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Judge Rules Pennsylvania’s Coronavirus Shutdown Orders Unconstitutional

A federal Judge on Monday ruled Pennsylvania Gov. Tom Wolf’s (D) coronavirus restrictions that required people to stay at home, placed size limits on gatherings and ordered “non-life-sustaining” businesses to shut down are unconstitutional, the Associated Press reported.

U.S. District Judge William Stickman IV ruled in favor of several local counties and businesses that included hair salons, drive-in movie theaters, a farmer’s market vendor, a horse trainer and several Republican officeholders who sued as individuals, according to Breitbart.

The federal lawsuit was filed against Pennsylvania Gov. Tom Wolf and Secretary of Health Dr. Rachel Levine.

Stickman, an appointee of President Donald Trump, wrote in his ruling that the Wolf administration’s pandemic policies have been overreaching, arbitrary and violated citizens’ constitutional rights.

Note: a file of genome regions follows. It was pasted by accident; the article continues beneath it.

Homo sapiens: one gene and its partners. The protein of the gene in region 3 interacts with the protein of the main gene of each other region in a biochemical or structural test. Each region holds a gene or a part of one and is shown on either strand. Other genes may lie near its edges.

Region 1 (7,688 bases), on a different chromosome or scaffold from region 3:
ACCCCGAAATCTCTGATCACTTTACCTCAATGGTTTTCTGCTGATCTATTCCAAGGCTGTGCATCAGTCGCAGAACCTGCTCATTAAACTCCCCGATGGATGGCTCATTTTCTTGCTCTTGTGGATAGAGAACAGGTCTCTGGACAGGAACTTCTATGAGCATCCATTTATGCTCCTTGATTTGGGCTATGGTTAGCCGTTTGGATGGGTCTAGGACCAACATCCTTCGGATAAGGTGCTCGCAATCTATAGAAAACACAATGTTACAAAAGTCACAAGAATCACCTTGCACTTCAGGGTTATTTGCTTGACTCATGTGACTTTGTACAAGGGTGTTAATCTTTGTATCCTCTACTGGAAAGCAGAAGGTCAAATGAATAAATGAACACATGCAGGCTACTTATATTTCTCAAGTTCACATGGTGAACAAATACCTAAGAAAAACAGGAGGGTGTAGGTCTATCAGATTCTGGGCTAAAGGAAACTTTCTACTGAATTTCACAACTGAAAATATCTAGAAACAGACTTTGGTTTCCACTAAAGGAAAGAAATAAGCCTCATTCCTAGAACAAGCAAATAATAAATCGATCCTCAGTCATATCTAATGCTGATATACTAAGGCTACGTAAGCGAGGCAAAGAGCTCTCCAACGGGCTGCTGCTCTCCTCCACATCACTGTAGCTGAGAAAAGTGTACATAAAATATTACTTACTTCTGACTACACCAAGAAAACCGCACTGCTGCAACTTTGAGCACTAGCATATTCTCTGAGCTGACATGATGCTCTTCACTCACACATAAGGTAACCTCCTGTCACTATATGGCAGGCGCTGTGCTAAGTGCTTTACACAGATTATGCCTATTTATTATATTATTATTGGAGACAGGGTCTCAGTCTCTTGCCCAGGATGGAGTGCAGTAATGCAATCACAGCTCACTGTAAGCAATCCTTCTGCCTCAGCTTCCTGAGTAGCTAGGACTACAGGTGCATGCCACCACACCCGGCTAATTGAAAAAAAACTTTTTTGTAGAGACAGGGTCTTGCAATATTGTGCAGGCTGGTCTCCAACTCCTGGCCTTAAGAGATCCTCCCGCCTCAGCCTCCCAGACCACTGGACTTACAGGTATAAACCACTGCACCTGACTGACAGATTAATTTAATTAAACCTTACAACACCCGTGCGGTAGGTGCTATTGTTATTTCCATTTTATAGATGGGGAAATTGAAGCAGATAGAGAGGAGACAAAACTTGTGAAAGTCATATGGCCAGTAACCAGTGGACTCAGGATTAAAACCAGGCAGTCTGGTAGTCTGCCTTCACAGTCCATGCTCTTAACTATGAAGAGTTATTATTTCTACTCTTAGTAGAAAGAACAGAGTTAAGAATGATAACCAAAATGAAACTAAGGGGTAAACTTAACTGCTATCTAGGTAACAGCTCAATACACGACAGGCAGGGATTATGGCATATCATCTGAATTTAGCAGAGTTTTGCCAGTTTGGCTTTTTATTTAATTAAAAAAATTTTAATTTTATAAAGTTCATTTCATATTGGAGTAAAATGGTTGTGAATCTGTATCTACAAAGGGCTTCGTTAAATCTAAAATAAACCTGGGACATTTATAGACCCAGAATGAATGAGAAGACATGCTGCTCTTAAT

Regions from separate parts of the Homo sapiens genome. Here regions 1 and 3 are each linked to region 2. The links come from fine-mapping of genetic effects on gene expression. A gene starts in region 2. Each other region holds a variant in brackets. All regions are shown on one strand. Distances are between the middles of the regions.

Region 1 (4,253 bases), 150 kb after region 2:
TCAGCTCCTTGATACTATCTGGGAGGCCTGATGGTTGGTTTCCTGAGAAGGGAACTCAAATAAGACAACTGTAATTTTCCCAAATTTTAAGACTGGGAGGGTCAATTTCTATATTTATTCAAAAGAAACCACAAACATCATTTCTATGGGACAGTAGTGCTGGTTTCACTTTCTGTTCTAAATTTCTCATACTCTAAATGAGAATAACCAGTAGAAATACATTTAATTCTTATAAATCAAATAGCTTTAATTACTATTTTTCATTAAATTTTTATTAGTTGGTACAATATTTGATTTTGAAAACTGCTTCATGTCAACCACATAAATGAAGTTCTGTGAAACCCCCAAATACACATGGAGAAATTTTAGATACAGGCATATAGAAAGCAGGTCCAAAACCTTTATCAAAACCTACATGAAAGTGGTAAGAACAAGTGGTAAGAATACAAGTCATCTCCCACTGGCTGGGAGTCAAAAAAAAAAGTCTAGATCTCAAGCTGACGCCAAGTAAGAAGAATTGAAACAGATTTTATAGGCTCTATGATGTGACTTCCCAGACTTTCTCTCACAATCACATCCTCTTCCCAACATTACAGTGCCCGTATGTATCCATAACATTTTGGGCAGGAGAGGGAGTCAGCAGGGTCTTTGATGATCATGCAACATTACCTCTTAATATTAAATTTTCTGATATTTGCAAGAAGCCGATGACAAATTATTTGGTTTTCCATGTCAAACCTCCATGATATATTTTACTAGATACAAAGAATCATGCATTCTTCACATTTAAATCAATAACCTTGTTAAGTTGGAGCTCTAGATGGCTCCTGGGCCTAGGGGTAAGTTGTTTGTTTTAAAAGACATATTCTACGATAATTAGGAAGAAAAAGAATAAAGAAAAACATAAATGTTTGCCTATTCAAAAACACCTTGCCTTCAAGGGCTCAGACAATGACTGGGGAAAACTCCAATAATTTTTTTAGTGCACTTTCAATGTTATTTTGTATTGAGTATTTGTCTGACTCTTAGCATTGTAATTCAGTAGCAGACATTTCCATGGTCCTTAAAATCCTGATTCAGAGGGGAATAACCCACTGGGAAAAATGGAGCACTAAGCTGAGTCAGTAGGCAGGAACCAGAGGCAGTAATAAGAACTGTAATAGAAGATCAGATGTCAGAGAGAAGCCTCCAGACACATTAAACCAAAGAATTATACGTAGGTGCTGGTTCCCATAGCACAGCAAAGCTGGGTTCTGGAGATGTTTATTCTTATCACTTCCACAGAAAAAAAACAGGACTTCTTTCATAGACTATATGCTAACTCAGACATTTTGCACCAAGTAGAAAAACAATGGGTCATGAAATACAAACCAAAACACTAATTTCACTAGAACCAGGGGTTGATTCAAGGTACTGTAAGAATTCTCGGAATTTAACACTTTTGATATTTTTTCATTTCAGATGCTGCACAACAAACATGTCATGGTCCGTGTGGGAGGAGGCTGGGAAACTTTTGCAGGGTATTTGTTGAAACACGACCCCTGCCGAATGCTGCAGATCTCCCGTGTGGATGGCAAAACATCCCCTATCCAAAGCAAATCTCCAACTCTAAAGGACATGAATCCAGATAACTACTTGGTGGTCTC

Liberties guaranteed by the U.S. Constitution cannot be subordinated even during times of an emergency, Judge Stickman IV wrote in his opinion, and the Constitution cannot accept the concept of a “new normal.”

The efforts to stop the spread of the coronavirus “were undertaken with the good intention of addressing a public health emergency,” Stickman wrote. “But even in an emergency, the authority of government is not unfettered.”

Previous rulings have rejected several challenges to Wolf’s coronavirus orders for businesses to close down during the pandemic.

Since the lawsuit was filed in May, Wolf lifted many of the restrictions allowing businesses to reopen and canceling the statewide stay-at-home order, however his administration maintained capacity restrictions and limitations on alcohol sales at bars and restaurants. The state also imposed a gathering limit of more than 25 people for events held indoors and more than 250 people for those held outside.